There has been a lot of research done in the past to determine the relationship between Corporate Social Performance (CSP), Corporate Social Responsibility (CSR) and Corporate Financial Performance (CFP). The results of past research have been divided and inconclusive. This paper examines how CSR scores, obtained from CSRHub, interact with stock returns on a quarterly basis. The models in this paper utilize an overall CSR score, and the Fama-French three factor mode (Fama & French 1993), to predict stock returns. Using five regressions, this study finds that there is a negative relationship between CSR and stock returns. While this result is consistent with that of Brammer et al. (2008), it is in opposition to the majority of past research which finds a positive relationship between the two variables.
Norway passed a gender quota law in 2003 that requires corporate boards to be 40 percent female. This paper examines the financial impact of the quota. The financials for public Norwegian companies were extracted from Mergent Online for the years 1999 to 2017. A random effects model was used to study the financial performance of the companies before and after the law was fully complied with in 2008. This study contradicts previous literature by finding that return on equity decreased after more females joined corporate boards. However, the past literature did not examine companies that had to comply with a gender quota mandate. This paper aims to lend financial insight to California as they move forward with a quota of their own.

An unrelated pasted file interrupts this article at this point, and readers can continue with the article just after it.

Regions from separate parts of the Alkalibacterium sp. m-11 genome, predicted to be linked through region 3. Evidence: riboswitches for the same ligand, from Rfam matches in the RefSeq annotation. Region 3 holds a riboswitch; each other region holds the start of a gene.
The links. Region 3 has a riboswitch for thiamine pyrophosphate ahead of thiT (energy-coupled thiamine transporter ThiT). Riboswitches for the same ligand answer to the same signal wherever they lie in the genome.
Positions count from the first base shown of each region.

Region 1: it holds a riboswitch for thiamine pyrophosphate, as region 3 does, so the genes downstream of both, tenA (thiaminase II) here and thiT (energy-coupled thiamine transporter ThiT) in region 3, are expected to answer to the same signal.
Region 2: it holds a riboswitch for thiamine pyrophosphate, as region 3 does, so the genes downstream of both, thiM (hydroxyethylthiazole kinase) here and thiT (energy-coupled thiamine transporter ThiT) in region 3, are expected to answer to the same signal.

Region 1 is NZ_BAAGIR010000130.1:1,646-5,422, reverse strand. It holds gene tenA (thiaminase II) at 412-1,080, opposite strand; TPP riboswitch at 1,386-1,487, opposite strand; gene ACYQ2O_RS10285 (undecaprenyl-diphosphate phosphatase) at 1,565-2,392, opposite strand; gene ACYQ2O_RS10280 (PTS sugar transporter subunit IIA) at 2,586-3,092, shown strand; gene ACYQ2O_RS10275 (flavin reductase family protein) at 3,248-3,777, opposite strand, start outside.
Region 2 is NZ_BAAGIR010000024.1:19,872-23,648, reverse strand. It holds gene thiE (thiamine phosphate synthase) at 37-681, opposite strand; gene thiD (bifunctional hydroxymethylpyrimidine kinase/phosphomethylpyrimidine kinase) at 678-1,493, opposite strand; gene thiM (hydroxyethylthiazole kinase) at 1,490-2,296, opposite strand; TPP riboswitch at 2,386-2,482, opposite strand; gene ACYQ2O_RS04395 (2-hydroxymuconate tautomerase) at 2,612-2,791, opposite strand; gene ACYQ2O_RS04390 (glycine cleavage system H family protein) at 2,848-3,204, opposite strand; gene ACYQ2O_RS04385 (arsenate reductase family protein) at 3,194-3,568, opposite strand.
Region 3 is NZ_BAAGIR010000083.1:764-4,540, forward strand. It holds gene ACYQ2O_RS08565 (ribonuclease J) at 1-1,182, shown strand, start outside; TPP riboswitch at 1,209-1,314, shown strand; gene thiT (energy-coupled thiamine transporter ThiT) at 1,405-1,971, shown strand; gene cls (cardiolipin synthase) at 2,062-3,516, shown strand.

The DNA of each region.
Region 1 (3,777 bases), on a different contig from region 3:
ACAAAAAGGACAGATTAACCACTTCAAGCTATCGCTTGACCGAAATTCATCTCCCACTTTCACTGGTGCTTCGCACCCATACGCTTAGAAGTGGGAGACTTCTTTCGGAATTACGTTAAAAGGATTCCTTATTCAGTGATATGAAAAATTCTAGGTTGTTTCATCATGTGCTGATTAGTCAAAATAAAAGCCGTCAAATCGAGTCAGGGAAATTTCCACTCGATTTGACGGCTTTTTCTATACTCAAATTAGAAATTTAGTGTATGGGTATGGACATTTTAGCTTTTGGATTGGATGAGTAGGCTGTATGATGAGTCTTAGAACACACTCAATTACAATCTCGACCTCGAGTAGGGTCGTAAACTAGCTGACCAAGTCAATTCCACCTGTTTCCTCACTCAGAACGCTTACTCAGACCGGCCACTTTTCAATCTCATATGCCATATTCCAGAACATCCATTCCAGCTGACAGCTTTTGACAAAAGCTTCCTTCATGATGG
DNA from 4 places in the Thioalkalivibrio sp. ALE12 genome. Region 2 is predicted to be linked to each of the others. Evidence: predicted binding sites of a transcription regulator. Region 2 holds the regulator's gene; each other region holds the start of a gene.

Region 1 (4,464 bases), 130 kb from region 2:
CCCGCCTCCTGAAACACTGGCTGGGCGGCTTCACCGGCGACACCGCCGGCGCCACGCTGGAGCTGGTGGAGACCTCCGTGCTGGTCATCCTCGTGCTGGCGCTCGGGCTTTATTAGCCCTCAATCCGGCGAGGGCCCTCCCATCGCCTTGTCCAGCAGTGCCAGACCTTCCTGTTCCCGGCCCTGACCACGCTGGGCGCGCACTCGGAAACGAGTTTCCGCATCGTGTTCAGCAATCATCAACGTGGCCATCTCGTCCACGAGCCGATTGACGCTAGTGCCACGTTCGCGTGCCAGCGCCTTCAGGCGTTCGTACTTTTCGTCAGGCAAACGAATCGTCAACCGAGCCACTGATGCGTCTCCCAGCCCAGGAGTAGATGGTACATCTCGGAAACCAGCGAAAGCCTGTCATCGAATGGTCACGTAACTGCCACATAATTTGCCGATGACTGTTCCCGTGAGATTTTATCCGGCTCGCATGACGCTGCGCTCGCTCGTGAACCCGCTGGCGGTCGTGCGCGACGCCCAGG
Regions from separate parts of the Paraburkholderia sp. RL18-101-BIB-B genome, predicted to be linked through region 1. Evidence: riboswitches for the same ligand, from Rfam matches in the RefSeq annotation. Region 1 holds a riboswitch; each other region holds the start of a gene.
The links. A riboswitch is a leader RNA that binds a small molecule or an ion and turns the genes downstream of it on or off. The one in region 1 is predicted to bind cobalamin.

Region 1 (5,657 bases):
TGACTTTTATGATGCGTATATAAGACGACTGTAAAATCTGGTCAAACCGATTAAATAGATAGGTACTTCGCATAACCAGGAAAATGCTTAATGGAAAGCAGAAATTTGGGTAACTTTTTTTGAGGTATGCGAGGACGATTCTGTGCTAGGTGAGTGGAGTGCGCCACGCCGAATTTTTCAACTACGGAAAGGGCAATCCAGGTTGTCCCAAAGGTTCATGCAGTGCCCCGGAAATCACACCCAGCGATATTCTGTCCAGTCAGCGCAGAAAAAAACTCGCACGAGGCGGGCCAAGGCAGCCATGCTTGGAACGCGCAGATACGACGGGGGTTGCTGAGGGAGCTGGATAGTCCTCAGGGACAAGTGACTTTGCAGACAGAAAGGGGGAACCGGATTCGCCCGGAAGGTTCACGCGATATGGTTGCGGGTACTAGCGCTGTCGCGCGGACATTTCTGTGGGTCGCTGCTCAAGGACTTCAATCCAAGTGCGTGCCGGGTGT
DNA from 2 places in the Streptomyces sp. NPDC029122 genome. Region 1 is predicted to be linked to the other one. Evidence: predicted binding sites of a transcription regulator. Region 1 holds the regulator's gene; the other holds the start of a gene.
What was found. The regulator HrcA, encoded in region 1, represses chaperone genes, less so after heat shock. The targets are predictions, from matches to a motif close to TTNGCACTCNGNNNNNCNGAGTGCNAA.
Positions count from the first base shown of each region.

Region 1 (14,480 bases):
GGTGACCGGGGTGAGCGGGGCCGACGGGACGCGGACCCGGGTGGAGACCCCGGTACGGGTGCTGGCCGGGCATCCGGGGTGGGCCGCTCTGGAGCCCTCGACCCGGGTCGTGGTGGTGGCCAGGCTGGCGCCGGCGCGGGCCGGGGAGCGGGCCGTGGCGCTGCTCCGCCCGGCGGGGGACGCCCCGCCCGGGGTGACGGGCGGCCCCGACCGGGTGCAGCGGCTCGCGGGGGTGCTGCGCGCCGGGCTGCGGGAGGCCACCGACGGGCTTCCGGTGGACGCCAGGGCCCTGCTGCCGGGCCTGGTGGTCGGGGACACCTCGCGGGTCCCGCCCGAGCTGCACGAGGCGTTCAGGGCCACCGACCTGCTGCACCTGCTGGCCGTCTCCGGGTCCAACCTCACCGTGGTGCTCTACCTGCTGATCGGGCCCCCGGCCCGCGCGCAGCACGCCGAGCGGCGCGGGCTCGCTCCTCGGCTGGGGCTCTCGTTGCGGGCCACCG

This study investigates whether socially responsible (CSR) firms behave responsibly in their financial reporting, specifically by constraining earnings management. This study first clarifies what a CSR firm is and identifies socially responsible firms through the KLD database. Three methods are used to detect earnings management—abnormal discretionary accruals, abnormal cash flows from operations and abnormal cash flows to net income ratios. This study concludes that CSR firms are less likely than their industry counterparts to participate in sales manipulations, are more likely to have higher cash flows from operations, and are more likely to have higher quality of earnings.
The United States is the only advanced, industrialized country without a federal paid family leave law. Corporate social responsibility (CSR) literature surrounding state-level paid leave policies point to the far-reaching benefits associated with offering families paid time off to bond with a new child or care for a sick family member. In this paper, we use individual responses from the American Time Use Survey and implement difference in difference, difference in difference in difference and ordered probit models to analyze time-use and well-being among heterosexual couples. Results show that leave-eligible fathers spend approximately 30 minutes more in housework activities each day than non-eligible fathers and that eligible mothers in California experience more meaningfulness and less stress at work. Findings of this study highlight the gender equality and well-being outcomes of paid leave in the United States.